On June 22, 2023, the Pennsylvania Senate unanimously passed Senate Bill No. 694, which intends to repeal outdated provisions in PA Fireworks Law. KingSpry’s Taisha Tolliver-Duran, Esq. highlights the impact of this potential law and what you need to know to avoid litigation subsequent to your holiday firework displays.
What Sellers Should Know
Potential Update in the Law
Should SB 694 pass in the PA House of Representatives, PA Fireworks Law will no longer include the provisions of NFPA 1124, which governs the manufacturing, transportation, storage and retail sale of fireworks and pyrotechnic articles.
Who Can Legally Sell Fireworks?
Section 1107 of PA Fireworks Law lists the requirements of firework sales locations. Consumer fireworks may only be sold from facilities which are licensed by the Department of Agriculture and meet the following criteria:
- The facility shall comply with the provisions of the act of November 10, 1999 (P.L.491, No.45), known as the Pennsylvania Construction Code Act.
- The facility shall be a stand-alone, permanent structure.
- Storage areas shall be separated from wholesale or retail sales areas to which a purchaser may be admitted by appropriately rated fire separation.
- For a facility issued a license under section 1108(a), the facility shall be located no closer than 300 feet from a facility selling or dispensing gasoline, propane or other flammable products.
- For a facility issued a license under section 1108(a), the facility shall be located at least 2,500 feet from another facility licensed to sell consumer fireworks.
- The facility shall have a monitored burglar and fire alarm system.
- Quarterly fire drills and preplanning meetings shall be conducted as required by the primary fire department.
- Subsection 8 will be repealed pursuant to the passing of SB 694.
The sale of consumer fireworks may also be conducted through an online transaction, but delivery of consumer fireworks to a purchaser must take place at a facility licensed under PA Fireworks Law.
Consequences of Illegal Firework Sales
- Consumer Fireworks– An individual selling consumer fireworks in violation of PA Fireworks Law may be charged with a misdemeanor of the second degree and fined $10,000 or more. A subsequent offense, within three years, may result in the same charge, a fine for $15,000, as well as a revocation of your license to sell fireworks.
- Display Fireworks– An individual selling display fireworks in violation of PA Fireworks Law may be charged with a felony in the third degree and fined $10,000. A subsequent offense, within three years, may result in the same charge and a fine of $15,000.
- Illegal Explosives– An individual selling illegal explosives, those prohibited under 49 CFR 173.54, may be charged with a felony of the third degree and fined $10,000. A subsequent, within three years, may result in the same charge and a fine of $15,000.
What Purchasers Should Know
Who can buy fireworks?
In Pennsylvania, individuals over the age of 18 years can purchase, possess and use consumer fireworks.
When can consumer fireworks be used?
In Pennsylvania consumer fireworks can be used on July 2, 3, and 4th between 10 a.m. and 1 a.m. the following morning. Because July 4th falls on a Tuesday this year, consumer fireworks may also be used until 1 a.m. on the preceding and following Friday and Saturday.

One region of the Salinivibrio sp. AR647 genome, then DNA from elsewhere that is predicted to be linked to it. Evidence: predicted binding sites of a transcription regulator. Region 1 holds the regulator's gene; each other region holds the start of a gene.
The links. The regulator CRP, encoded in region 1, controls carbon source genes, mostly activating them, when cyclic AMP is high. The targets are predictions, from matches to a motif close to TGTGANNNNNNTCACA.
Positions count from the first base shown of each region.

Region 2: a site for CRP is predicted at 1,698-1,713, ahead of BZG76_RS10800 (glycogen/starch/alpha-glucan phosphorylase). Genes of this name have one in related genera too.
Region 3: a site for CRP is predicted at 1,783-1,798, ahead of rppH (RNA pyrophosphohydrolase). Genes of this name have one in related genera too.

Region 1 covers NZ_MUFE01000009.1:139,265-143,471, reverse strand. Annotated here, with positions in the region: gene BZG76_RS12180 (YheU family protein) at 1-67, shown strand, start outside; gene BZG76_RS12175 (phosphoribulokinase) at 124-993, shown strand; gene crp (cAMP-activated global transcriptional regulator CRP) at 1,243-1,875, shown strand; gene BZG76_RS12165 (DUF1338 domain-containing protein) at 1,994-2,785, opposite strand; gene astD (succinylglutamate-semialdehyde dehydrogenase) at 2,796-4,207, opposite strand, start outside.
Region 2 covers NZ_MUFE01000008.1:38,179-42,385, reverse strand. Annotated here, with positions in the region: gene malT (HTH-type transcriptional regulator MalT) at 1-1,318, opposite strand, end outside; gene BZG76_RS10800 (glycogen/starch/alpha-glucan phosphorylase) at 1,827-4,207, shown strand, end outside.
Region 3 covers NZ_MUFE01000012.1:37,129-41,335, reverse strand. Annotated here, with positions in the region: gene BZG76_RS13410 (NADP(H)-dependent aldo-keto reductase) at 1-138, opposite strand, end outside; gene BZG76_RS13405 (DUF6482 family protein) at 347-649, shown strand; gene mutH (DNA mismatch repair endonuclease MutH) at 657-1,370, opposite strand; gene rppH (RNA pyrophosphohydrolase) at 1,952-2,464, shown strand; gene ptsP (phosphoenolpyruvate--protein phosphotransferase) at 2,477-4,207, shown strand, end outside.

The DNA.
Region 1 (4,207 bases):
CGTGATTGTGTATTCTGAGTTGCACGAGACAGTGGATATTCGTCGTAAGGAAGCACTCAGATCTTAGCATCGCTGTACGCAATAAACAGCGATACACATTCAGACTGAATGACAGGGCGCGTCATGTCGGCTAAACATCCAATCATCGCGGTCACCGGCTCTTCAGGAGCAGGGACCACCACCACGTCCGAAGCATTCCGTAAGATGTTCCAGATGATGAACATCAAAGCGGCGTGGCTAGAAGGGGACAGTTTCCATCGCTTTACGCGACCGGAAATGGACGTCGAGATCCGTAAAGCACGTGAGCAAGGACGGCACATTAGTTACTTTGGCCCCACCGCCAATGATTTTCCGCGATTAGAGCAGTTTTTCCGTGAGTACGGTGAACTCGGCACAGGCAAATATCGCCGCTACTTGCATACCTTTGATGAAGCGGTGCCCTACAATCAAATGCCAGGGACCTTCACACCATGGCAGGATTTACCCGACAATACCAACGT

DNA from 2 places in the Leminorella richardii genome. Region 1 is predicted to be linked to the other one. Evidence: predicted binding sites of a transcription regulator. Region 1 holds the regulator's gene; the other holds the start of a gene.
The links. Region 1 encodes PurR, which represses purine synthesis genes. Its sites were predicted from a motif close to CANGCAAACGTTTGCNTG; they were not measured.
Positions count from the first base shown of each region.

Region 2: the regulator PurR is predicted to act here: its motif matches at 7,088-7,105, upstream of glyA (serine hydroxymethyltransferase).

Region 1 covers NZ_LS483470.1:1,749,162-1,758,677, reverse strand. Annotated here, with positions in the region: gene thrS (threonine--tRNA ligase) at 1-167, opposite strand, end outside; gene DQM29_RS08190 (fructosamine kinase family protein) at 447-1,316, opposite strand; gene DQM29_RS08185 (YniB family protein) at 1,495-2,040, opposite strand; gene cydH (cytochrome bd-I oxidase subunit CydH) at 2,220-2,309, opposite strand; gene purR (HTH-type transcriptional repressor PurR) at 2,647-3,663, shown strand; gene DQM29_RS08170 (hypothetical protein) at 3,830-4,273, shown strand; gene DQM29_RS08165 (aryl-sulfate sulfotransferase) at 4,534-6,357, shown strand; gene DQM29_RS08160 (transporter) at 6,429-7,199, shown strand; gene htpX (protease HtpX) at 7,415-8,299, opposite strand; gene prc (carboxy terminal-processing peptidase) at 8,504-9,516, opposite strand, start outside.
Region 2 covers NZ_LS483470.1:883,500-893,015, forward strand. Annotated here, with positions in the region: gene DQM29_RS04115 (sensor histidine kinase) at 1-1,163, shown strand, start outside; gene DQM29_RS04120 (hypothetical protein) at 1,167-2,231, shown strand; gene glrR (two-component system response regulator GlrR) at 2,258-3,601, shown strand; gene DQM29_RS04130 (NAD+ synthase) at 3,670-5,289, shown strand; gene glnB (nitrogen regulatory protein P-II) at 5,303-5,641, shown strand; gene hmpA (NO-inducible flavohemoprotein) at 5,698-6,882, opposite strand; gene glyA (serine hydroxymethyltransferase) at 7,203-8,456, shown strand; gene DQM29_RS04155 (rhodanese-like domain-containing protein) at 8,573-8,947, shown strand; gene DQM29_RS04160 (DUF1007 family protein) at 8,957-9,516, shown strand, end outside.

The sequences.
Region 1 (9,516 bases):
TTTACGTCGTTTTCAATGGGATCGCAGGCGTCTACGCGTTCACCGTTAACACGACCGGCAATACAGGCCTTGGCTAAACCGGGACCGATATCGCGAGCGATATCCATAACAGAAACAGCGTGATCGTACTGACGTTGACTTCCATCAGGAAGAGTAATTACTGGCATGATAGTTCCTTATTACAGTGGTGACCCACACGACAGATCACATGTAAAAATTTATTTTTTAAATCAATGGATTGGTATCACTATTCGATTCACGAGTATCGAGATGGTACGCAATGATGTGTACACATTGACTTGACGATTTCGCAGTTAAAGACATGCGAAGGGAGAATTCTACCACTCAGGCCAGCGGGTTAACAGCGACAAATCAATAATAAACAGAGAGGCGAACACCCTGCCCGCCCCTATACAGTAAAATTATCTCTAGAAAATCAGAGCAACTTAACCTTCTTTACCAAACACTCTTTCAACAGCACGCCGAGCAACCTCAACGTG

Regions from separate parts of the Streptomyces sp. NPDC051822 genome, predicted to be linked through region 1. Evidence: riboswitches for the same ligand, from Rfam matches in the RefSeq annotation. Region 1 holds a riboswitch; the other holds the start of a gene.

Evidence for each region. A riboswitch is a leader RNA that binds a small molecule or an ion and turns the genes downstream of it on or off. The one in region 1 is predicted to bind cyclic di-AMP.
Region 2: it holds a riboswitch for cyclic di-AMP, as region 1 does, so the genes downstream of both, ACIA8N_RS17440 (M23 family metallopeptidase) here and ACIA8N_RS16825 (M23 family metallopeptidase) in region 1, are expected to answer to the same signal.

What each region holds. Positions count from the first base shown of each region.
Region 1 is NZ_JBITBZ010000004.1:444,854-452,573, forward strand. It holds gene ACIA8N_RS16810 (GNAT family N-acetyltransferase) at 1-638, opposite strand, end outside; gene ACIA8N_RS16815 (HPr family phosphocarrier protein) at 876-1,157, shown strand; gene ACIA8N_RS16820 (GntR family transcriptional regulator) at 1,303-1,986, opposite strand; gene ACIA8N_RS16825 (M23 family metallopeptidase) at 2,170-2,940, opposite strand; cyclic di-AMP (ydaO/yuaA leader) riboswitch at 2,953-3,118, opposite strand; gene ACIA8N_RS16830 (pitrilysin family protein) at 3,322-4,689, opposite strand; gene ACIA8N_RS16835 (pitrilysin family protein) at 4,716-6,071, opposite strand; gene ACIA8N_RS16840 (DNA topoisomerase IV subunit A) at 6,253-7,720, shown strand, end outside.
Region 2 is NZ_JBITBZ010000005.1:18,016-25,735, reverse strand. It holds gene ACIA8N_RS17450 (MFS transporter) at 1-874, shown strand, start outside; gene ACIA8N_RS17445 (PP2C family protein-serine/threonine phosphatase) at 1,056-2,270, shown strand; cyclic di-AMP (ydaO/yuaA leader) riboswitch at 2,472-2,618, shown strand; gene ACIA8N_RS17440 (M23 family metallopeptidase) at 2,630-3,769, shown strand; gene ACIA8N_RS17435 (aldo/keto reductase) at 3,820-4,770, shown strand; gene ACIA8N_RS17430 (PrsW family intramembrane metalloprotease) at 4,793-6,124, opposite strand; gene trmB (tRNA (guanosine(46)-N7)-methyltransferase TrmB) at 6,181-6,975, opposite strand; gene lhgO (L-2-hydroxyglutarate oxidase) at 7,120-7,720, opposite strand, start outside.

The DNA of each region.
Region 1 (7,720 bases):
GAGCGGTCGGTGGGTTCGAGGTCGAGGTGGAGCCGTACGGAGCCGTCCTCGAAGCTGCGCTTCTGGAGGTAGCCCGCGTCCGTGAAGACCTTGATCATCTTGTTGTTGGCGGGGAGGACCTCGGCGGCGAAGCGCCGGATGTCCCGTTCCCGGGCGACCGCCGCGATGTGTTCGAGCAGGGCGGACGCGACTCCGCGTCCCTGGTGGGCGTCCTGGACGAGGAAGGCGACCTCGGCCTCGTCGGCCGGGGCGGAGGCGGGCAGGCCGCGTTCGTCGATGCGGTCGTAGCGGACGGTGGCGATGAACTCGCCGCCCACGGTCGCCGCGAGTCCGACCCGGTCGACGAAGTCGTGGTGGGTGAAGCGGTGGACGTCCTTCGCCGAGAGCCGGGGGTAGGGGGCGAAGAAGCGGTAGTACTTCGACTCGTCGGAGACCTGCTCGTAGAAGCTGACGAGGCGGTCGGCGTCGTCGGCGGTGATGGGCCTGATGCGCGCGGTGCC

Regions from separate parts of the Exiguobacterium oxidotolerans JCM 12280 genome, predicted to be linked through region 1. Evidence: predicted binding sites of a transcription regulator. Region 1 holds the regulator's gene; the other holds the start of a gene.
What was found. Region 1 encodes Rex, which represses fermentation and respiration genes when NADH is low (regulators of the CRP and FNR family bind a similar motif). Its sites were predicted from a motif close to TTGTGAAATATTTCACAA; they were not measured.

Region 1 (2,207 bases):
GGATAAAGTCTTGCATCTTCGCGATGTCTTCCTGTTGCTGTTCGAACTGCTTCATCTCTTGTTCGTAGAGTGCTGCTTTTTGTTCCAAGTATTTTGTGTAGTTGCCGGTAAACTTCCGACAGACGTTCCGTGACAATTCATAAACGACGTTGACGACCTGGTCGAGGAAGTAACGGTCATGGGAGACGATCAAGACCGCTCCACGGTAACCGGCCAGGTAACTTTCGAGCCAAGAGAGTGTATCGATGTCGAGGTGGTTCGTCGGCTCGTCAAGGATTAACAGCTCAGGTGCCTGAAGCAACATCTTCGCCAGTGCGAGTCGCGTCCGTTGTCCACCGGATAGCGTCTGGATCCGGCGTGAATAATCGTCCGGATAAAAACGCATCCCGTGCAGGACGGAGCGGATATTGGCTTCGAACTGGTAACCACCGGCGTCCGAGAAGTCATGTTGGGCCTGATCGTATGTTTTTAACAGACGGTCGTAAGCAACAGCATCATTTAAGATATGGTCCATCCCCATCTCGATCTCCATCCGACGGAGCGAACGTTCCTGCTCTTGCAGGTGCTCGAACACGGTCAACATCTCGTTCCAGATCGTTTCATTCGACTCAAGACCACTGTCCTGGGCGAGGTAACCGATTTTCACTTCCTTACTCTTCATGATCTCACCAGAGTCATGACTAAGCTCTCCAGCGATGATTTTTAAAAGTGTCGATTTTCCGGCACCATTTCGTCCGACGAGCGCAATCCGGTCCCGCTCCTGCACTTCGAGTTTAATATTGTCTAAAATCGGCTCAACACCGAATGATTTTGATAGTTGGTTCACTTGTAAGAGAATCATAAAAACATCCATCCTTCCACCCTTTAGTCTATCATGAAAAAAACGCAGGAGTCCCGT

For additional rules and restrictions, check with your local municipality for applicable local ordinances.
Restrictions on the Use of Fireworks
For those who enjoy watching a fireworks display on the 4th of July, here are a few reminders as to what cannot be done:
- Fireworks cannot be ignited or discharged on public or private property without express permission of the property owner.
- Fireworks cannot be directed at another person.
- Fireworks cannot be discharged from or directed at a building or vehicle.
- Fireworks cannot be discharged within 150 feet of a building or vehicle regardless if the building or vehicle is owned by the user of the consumer fireworks.
- Fireworks cannot be discharged while the person is under the influence of alcohol, a controlled substance or another drug.
Where can I buy fireworks?
To ensure a safe and beautiful fireworks display this 4th, purchasers should buy fireworks from a stand-alone, permanent structure which is licensed by the Department of Agriculture.
Who is Liable when things go wrong?
- Defective Fireworks: A defective firework can malfunction and injure the user or others, even when all steps are taken to ensure safety. When a design or manufacturing flaw is of fault, the manufacturer or retailer may be liable under a product liability claim. This legal action holds the negligent party accountable and the victim may recover compensation for damages suffered.
- Public Fireworks Display: If onlookers are injured at a public fireworks display due to improperly detonated or dangerously stored fireworks, the municipality or company may be liable for damages.
- At-home Fireworks Displays: If you are discharging fireworks this 4th, it is important to be well-versed and able to discharge them properly. If you do not follow the instructions, and cause debris to be shot in the wrong direction, you could be held liable for the resultant harm faced by others.
It is pertinent that fireworks are sold from a stand-alone, permanent structure which is licensed by the Department of Agriculture. To avoid harm and/or legal action, both sellers and purchasers must follow all provisions of Fireworks Law and local ordinances.
If you have any questions about Senate Bill No. 694 or Fireworks Law, an attorney at KingSpry is prepared to assist you.